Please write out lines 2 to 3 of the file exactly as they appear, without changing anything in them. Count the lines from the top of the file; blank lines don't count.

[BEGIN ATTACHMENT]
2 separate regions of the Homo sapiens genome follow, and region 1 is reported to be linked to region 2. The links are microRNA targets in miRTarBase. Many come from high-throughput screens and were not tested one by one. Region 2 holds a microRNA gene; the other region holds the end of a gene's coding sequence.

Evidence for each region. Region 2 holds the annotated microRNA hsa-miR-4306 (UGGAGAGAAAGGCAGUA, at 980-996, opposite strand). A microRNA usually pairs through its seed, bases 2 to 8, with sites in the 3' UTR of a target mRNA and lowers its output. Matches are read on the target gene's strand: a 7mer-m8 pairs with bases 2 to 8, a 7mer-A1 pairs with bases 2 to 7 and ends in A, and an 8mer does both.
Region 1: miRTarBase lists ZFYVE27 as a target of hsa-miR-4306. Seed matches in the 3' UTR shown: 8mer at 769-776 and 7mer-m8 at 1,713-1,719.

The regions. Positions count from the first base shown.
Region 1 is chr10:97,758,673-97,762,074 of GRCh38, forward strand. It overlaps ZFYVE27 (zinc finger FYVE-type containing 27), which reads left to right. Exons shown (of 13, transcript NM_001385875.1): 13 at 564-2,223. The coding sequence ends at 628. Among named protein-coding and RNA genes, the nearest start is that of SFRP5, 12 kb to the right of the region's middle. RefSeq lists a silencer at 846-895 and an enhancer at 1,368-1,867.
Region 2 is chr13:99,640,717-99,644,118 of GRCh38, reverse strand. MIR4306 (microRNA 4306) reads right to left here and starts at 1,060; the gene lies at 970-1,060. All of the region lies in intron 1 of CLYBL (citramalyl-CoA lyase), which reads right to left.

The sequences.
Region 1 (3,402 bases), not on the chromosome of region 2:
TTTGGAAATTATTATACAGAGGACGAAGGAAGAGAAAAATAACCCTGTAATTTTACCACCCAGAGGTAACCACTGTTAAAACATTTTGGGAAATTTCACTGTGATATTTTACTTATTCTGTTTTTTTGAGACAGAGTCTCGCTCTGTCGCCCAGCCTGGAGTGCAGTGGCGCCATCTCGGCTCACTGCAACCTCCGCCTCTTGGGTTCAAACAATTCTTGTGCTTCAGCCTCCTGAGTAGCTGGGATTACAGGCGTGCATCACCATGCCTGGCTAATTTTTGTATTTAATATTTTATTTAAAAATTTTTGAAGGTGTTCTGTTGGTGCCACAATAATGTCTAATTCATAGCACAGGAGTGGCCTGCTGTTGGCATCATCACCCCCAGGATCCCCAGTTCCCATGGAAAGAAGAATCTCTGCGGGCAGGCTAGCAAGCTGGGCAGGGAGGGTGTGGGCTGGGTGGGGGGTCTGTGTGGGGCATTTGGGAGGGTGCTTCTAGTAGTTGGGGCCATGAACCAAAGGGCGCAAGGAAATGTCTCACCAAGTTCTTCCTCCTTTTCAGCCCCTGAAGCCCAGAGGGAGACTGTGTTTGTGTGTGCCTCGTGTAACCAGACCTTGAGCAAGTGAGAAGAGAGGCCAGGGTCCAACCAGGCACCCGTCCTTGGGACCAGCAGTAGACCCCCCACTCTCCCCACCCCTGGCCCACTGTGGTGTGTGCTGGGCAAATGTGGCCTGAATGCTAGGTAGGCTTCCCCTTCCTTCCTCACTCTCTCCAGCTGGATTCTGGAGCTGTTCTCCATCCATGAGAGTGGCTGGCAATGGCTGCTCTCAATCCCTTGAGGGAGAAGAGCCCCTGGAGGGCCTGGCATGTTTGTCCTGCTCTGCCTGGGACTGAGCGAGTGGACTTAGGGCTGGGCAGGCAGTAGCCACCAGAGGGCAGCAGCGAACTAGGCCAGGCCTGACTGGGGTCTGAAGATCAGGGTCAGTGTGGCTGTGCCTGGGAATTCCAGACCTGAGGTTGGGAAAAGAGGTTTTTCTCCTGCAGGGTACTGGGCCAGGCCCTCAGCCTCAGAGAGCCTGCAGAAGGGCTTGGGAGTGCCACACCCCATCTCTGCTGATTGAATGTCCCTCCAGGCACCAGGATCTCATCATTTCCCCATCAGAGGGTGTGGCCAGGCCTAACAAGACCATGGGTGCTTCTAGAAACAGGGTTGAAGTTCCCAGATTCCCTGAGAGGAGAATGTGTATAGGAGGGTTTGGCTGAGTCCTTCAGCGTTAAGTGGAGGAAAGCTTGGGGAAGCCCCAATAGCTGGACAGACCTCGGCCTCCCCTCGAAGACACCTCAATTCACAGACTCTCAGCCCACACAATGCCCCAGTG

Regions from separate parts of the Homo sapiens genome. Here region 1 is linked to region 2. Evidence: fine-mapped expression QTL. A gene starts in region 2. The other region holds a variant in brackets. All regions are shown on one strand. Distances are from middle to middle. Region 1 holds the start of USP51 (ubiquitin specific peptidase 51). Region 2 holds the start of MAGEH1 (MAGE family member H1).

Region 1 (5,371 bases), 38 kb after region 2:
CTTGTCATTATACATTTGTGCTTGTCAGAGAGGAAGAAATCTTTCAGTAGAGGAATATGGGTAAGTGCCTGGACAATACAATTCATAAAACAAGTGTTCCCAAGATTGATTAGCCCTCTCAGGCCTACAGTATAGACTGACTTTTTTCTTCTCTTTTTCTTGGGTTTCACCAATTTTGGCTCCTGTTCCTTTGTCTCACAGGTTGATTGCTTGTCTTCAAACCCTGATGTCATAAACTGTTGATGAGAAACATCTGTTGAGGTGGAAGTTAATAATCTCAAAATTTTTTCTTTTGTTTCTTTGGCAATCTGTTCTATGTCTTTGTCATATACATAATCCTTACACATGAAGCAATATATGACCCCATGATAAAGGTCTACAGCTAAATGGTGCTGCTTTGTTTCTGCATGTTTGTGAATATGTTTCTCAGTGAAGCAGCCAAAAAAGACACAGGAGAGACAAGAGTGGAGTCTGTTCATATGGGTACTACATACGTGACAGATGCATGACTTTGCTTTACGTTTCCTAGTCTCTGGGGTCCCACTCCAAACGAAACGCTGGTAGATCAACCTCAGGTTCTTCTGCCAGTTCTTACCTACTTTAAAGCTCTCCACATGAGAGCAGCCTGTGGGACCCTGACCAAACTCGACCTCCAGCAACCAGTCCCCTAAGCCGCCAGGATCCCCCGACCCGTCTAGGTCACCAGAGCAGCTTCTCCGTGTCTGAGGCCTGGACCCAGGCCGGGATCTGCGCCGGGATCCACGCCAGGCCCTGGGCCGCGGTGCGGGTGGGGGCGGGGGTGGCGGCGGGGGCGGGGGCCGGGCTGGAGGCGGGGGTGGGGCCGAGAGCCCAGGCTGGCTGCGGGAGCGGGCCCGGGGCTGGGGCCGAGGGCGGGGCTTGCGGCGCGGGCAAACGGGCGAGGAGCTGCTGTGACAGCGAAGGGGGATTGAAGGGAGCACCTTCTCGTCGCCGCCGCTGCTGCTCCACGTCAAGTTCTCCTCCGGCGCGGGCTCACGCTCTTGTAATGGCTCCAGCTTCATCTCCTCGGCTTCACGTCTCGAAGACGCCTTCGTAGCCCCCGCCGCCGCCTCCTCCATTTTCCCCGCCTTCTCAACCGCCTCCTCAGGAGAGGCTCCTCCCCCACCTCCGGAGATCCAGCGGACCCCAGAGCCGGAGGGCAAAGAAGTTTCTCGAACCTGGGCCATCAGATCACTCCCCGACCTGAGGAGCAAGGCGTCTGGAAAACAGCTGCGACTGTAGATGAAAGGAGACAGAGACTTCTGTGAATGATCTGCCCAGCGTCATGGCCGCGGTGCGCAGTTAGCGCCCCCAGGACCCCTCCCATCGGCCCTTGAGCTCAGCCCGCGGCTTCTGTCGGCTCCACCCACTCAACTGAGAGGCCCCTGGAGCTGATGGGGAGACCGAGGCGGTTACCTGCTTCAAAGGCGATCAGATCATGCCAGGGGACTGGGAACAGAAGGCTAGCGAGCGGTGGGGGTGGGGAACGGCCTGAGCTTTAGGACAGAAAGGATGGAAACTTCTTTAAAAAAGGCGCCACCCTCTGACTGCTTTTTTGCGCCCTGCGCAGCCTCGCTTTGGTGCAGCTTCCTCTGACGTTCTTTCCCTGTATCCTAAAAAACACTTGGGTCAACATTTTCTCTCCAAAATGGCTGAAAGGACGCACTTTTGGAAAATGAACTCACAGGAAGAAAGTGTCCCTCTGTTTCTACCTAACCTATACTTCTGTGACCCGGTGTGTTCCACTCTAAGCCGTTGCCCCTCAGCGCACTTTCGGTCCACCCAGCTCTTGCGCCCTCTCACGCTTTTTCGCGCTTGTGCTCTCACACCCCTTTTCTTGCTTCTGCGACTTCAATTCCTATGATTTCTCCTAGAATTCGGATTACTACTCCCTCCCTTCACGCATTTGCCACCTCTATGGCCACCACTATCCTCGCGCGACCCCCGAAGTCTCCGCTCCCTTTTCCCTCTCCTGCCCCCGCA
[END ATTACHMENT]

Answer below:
Evidence for each region. Region 2 holds the annotated microRNA hsa-miR-4306 (UGGAGAGAAAGGCAGUA, at 980-996, opposite strand). A microRNA usually pairs through its seed, bases 2 to 8, with sites in the 3' UTR of a target mRNA and lowers its output. Matches are read on the target gene's strand: a 7mer-m8 pairs with bases 2 to 8, a 7mer-A1 pairs with bases 2 to 7 and ends in A, and an 8mer does both.
Region 1: miRTarBase lists ZFYVE27 as a target of hsa-miR-4306. Seed matches in the 3' UTR shown: 8mer at 769-776 and 7mer-m8 at 1,713-1,719.